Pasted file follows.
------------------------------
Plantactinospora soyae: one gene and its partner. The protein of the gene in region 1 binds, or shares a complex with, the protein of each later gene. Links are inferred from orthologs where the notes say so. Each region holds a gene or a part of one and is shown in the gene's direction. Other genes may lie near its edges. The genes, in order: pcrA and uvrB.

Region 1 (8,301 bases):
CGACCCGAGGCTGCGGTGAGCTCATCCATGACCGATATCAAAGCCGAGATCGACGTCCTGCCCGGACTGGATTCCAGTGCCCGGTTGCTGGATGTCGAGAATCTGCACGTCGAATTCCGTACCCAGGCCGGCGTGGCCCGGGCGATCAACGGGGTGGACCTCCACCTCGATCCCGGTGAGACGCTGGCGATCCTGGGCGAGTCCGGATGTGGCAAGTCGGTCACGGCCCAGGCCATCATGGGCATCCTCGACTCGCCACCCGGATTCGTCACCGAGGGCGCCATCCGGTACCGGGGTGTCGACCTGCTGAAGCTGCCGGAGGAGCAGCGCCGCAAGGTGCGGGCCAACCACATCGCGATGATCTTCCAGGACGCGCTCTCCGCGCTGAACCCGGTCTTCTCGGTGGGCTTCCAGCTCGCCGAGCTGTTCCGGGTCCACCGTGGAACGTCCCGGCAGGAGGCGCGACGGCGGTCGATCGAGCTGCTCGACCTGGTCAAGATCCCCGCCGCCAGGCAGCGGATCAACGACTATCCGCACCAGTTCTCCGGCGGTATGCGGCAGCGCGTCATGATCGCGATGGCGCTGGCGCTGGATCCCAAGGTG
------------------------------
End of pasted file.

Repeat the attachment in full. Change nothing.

Plantactinospora soyae: one gene and its partner. The protein of the gene in region 1 binds, or shares a complex with, the protein of each later gene. Links are inferred from orthologs where the notes say so. Each region holds a gene or a part of one and is shown in the gene's direction. Other genes may lie near its edges. The genes, in order: pcrA and uvrB.

Region 1 (8,301 bases):
CGACCCGAGGCTGCGGTGAGCTCATCCATGACCGATATCAAAGCCGAGATCGACGTCCTGCCCGGACTGGATTCCAGTGCCCGGTTGCTGGATGTCGAGAATCTGCACGTCGAATTCCGTACCCAGGCCGGCGTGGCCCGGGCGATCAACGGGGTGGACCTCCACCTCGATCCCGGTGAGACGCTGGCGATCCTGGGCGAGTCCGGATGTGGCAAGTCGGTCACGGCCCAGGCCATCATGGGCATCCTCGACTCGCCACCCGGATTCGTCACCGAGGGCGCCATCCGGTACCGGGGTGTCGACCTGCTGAAGCTGCCGGAGGAGCAGCGCCGCAAGGTGCGGGCCAACCACATCGCGATGATCTTCCAGGACGCGCTCTCCGCGCTGAACCCGGTCTTCTCGGTGGGCTTCCAGCTCGCCGAGCTGTTCCGGGTCCACCGTGGAACGTCCCGGCAGGAGGCGCGACGGCGGTCGATCGAGCTGCTCGACCTGGTCAAGATCCCCGCCGCCAGGCAGCGGATCAACGACTATCCGCACCAGTTCTCCGGCGGTATGCGGCAGCGCGTCATGATCGCGATGGCGCTGGCGCTGGATCCCAAGGTG